I have already voiced my concern about the lack of evidence to support such a whole hearted change in the governance of UK policing. In times of extreme financial constraint it seems less than prudent to be spending excessive amounts of public money on explicit ideological change. There may be a genuine desire to reform policing to meet local, national and international challenges (though I am not convinced that even this level of thinking has taken place); to do so in a manner that lacks fundamental evidence or a clear outline of success factors, almost beggars belief. Yet still government are able to do it.

So if there is such a genuine desire to hear the voice of the people one should be asking government if they are willing to consider an election null and void if the turn-out falls below a certain level. In other words low turnout means the ‘majority’ of voices have NOT been heard! This seems realistic to me: surely there is a level below which governance of such a powerful institution that significantly affects the reputation of a nation is placed in jeopardy by the sheer lack of mandate? Should we be suggesting that a below 30% turnout for the PCC election – has serious short term local impact and significant long term implications for the aims of an advanced democracy?

It is the lack of debate and failure to create real democratic noise around these issues that is so frustrating. In many ways it says much about public apathy and ‘Opposition’ impotence. ‘Oh well its is going to happen anyway’ seems the position of too many people!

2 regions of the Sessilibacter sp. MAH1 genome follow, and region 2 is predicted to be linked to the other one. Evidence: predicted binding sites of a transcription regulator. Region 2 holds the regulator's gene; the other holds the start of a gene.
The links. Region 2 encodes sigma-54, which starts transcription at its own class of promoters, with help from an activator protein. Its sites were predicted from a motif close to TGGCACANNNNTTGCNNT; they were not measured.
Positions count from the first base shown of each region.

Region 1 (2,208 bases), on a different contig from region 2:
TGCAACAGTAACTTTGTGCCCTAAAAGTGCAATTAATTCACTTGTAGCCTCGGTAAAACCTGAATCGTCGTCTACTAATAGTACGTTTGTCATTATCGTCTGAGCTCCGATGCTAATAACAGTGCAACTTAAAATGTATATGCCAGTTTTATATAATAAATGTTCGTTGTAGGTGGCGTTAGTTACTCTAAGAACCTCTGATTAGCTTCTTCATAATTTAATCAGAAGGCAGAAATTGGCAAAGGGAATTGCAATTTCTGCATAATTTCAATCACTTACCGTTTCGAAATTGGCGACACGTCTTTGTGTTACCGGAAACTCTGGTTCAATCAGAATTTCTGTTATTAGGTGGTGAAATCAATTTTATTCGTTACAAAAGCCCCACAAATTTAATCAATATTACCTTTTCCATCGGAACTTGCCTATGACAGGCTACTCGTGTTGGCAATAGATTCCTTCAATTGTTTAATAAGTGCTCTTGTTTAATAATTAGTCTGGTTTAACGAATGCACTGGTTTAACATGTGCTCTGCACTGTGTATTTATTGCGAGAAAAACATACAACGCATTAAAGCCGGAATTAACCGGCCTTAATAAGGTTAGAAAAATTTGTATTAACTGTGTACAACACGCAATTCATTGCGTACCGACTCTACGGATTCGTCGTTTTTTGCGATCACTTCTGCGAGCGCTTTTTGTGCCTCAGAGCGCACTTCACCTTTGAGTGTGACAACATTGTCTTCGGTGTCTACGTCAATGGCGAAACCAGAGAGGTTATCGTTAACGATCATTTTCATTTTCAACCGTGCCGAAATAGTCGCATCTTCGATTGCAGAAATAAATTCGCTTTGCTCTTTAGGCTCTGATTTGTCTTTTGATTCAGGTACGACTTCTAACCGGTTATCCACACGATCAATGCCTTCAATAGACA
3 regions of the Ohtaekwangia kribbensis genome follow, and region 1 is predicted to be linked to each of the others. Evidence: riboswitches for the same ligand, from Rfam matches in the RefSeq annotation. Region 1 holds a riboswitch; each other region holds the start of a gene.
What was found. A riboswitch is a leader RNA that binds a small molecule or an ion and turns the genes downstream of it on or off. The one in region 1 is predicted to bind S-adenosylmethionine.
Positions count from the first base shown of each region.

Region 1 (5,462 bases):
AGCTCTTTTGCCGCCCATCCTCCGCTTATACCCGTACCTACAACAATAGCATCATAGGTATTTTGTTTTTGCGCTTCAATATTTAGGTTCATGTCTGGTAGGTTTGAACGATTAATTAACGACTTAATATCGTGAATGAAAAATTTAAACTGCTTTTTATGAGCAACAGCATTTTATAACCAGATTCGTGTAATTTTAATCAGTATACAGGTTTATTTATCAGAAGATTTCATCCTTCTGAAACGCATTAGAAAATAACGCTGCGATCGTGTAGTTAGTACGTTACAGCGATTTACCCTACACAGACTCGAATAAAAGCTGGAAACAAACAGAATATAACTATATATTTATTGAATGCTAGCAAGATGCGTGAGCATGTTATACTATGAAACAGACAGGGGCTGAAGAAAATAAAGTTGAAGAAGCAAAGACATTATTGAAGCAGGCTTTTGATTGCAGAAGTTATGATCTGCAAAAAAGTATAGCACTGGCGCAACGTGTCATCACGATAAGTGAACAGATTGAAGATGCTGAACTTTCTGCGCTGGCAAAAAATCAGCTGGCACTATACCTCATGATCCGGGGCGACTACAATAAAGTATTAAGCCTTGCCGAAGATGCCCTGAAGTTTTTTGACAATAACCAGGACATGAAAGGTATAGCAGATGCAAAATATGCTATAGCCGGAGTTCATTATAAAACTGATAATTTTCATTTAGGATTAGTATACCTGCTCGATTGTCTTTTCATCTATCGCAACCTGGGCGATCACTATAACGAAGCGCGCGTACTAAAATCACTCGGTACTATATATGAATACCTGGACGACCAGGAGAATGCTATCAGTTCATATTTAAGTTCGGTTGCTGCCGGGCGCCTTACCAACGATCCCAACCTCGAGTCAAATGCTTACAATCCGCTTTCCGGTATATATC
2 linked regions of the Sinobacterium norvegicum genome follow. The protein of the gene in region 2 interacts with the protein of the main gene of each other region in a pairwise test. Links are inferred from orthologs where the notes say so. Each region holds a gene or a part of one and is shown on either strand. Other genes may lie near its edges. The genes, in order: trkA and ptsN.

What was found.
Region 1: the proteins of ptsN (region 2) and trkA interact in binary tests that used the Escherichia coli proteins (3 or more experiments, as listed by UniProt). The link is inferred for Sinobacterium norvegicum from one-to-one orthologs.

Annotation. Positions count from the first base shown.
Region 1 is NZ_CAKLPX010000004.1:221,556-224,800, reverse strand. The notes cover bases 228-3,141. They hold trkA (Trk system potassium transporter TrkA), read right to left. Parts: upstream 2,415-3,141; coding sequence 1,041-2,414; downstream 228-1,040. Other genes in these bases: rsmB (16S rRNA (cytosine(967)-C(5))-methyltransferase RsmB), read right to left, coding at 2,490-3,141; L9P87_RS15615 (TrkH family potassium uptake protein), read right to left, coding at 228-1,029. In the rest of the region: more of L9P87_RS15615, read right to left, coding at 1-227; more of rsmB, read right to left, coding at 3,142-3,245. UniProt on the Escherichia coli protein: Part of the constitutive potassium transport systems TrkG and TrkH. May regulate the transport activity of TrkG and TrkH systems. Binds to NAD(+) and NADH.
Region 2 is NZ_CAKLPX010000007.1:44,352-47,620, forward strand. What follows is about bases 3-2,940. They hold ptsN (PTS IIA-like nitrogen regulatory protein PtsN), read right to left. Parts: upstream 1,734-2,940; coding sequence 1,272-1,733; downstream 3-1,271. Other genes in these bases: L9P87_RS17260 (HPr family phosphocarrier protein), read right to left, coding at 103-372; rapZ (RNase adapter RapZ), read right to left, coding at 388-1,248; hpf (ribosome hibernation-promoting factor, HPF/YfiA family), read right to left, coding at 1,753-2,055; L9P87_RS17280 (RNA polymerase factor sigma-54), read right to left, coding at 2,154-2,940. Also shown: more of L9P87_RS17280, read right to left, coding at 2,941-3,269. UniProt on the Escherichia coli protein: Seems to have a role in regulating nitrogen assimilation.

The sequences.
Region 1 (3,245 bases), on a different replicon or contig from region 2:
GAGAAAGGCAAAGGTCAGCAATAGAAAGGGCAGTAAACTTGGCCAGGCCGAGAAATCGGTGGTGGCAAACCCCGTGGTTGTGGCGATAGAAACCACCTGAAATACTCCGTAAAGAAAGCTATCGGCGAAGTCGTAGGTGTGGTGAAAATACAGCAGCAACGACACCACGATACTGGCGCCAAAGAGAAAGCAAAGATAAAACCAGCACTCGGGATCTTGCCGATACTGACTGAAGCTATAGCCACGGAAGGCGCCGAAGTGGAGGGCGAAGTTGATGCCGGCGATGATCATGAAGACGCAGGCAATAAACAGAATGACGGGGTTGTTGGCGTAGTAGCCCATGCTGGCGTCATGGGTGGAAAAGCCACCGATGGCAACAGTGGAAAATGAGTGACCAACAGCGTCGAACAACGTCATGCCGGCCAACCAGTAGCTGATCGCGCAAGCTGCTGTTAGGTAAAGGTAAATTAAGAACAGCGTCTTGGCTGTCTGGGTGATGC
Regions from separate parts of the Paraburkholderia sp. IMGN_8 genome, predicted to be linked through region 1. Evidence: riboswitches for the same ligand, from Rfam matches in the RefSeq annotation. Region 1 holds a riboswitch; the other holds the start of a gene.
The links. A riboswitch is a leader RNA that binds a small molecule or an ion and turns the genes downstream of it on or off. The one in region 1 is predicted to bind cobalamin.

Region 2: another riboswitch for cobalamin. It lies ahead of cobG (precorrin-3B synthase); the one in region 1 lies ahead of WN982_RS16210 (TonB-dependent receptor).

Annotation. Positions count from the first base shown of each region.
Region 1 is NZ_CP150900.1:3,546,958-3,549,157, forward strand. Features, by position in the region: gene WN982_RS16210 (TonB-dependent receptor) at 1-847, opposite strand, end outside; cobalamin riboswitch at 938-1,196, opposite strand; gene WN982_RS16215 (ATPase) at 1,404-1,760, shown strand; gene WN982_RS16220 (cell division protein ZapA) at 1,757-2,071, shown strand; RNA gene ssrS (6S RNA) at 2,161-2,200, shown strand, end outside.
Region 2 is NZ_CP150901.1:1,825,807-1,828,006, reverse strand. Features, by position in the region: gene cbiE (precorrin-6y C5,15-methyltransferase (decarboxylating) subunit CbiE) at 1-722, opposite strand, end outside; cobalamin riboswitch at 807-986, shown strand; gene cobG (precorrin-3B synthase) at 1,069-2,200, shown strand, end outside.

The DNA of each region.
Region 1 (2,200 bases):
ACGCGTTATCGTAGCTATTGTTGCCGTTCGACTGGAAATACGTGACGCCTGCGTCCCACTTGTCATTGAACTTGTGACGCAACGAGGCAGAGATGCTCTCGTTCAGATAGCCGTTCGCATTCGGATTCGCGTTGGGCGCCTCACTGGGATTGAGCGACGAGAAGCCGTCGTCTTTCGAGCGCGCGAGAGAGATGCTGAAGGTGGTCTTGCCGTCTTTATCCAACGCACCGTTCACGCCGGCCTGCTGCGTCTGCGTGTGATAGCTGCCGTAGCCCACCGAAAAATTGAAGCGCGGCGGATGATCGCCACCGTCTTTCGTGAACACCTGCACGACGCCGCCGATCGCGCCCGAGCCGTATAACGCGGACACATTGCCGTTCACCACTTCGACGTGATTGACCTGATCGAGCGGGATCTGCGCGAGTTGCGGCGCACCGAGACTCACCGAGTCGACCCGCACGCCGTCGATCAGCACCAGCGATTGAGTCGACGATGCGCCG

However, there is another aspect that really needs our attention and that is the ‘cult of the personality’. Whether it is articles in newspapers or journals (the Economist has just published this week on PCC’s) the focus seems to be increasingly centred on the individual and their political allegiances rather than their specific policies on policing. Some individuals (and I am absolutely certain there are also genuine candidates concerned about policing) are raising their personal profile on the back of policing issues. I may be wrong but I just don’t remember certain high profile politicians and military leaders making policing such a key part of their past political agenda! At no time as the designer of the Strategic Command Course, for example, did I have politicians and leaders from other industries and sectors ask to address the programme because they were so interested in the future of policing and its leadership. I did however, consistently have people from health, from charities, from ethical businesses and those representing the socially deprived making genuine contributions to the criminal justice debate. As some rush to publish the lists of ‘who is standing’ I wonder, in a busy world, how much attention will be paid to the candidates’ policies. These are the policies that like it or not, will have a direct impact on operational policing.

I have a great fear that we are increasingly drifting towards a policing governance system that will simply become another bout of ‘political contesting’ between the main parties. The lack of a level playing field for ‘Independents’ does not strike me as a drive for the voice of the people but a drive for political ownership that will in turn, apparently, represent the voice of the people.

Categories: Policing

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